business in Europe, owing to the
crisis, the Bavarian house write
Messrs. Tinenwteber,&j Co. that! they j
snouia oraer a large quantity qj puis
leather 'fdrtheir uses t&ere; '" ll ,ir!
., , few-"
The new steam tug Sedalia is to
enter upon business to-day for the
The new schooner building at
Deep river by Charles Stark, will be
named Industry.
H. A. Shaw jr. has just complet
ed a neat key-board for the new
Parker hotel.
The reliable sloop Mary H., has
at last met a mishap. She sprung a
leak recently, and is laid up at Skip
anon for repairs.
Police Commissioner Hallock7 of
Portland, who has been down to the
Seaside for several davs returned
yesterday, homeward bound.
I '
The harbor filled up with ship
ping considerably on Sunday. The
day closed with seven steamers and
six sailing vessels at the docks, or
anchor in the harbor.
Sam M. Smith, esq., of Portland,
who came down on the Oriflammc to
see Mr. Ilolladay off for the East,
returned to Portland by the Dixie
Thompson yesterda'.
The latest
creek is that
boat Joe Meek
news from Miller's
the famous hunting
had arrived, and the
trappers had secured two coon-skins
the first week. Several Mink to hear
I from.
Leinenweber fc Co., have pur
chased circular saws etc, to be attach
ed to their steam works at the upper
town for the manufacture of boxes of
all kinds, wood sawing, etc. One by
one we thrive.
Mr. George Ay res, of the Seaside
stables at Clatsop, leaves for New
York Saturday to bring several head
of blooded horses and other stock, to
be added to Den Ilolladay's stud at
that famous resort.
Through the industry and per
severance of the ladies of the First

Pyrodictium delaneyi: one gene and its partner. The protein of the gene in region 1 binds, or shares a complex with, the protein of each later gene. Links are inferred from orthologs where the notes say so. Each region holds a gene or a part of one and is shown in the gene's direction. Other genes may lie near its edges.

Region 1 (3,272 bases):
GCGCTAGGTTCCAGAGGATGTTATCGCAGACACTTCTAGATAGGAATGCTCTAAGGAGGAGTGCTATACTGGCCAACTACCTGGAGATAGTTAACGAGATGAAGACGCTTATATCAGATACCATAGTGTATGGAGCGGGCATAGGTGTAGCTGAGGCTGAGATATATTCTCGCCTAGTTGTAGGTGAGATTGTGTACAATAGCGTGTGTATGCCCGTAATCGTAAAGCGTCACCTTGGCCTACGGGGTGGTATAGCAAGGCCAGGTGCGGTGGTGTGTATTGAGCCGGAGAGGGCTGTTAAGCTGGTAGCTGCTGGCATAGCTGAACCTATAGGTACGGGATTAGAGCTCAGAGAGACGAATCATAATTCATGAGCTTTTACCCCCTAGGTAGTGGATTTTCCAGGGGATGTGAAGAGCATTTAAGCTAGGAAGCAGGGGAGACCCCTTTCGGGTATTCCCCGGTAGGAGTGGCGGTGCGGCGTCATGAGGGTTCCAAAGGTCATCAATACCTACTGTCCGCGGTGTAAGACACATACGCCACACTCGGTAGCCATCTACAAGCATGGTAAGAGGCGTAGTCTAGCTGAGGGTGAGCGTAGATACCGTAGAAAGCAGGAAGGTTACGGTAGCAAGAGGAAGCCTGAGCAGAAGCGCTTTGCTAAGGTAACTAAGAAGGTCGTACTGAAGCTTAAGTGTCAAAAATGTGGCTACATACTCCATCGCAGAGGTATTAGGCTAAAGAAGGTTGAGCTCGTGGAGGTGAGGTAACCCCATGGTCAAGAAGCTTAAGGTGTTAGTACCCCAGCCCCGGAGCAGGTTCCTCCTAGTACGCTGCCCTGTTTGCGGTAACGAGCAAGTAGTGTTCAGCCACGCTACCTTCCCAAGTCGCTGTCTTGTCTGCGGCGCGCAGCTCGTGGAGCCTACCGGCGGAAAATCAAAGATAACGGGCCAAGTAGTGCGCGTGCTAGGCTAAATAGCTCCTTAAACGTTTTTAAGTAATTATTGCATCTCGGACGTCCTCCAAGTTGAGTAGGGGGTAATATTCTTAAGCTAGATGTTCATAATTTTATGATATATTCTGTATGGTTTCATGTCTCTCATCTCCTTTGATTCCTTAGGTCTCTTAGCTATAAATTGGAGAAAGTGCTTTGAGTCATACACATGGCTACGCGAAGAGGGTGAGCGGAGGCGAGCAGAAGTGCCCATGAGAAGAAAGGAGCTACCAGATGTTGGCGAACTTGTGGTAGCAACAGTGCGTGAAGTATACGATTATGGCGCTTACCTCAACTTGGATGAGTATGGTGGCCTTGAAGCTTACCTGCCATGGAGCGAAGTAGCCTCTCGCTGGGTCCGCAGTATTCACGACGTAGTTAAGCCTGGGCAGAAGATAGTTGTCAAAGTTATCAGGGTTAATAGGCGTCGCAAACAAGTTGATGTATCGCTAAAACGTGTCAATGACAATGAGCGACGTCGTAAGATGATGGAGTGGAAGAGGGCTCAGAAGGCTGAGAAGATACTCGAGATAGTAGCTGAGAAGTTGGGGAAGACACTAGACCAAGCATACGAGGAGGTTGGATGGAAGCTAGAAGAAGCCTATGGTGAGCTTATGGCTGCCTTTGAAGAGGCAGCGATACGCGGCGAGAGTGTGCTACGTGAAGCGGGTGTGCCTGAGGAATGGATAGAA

Congregational Church of this city,
the meeting house is now handsome-
, ly seated, and a part of the materials
lor the cushions is on the way.
Rev. Mr. Jennings, late of the
Bishop Scott Grammer and Divinity
i r l -l . - .i .
cn001 aL tmuci, officiated at Grace
(Episcopal) Church in this city Sun-
day evening. He left
by the Ori-
iiammc for California.
Mr. Van Dusen returned from a
flying trip to the valley Friday even
ing. He reports everybody,'individ
ually and collectively, happy, and
business on all sides betokens a heav
ier crop of cereals next year than has
?ver yet been harvested in the Wal-
The public will be pleased to
hear that the accident of Friday
j evening which deprived Mr. James
I Wm. Welch of his team of noble
j work-horses, did not stop his busi-
ness. He had another team and was
ready for orders by noon of Saturday.
Business will be carried on under
the firm name of J. Wm. Welch &
Co., Frank Ilobson partner. We
wish them every success.
The payment of small debts will
do more to keep business up than
anything else.
Politeness is the religion of the
heart, as piety is that of the soul. It
is good nature in action.
It is suggested that the immense door
plates worn by the ladies on their belts
might be utilized by engraving thereon the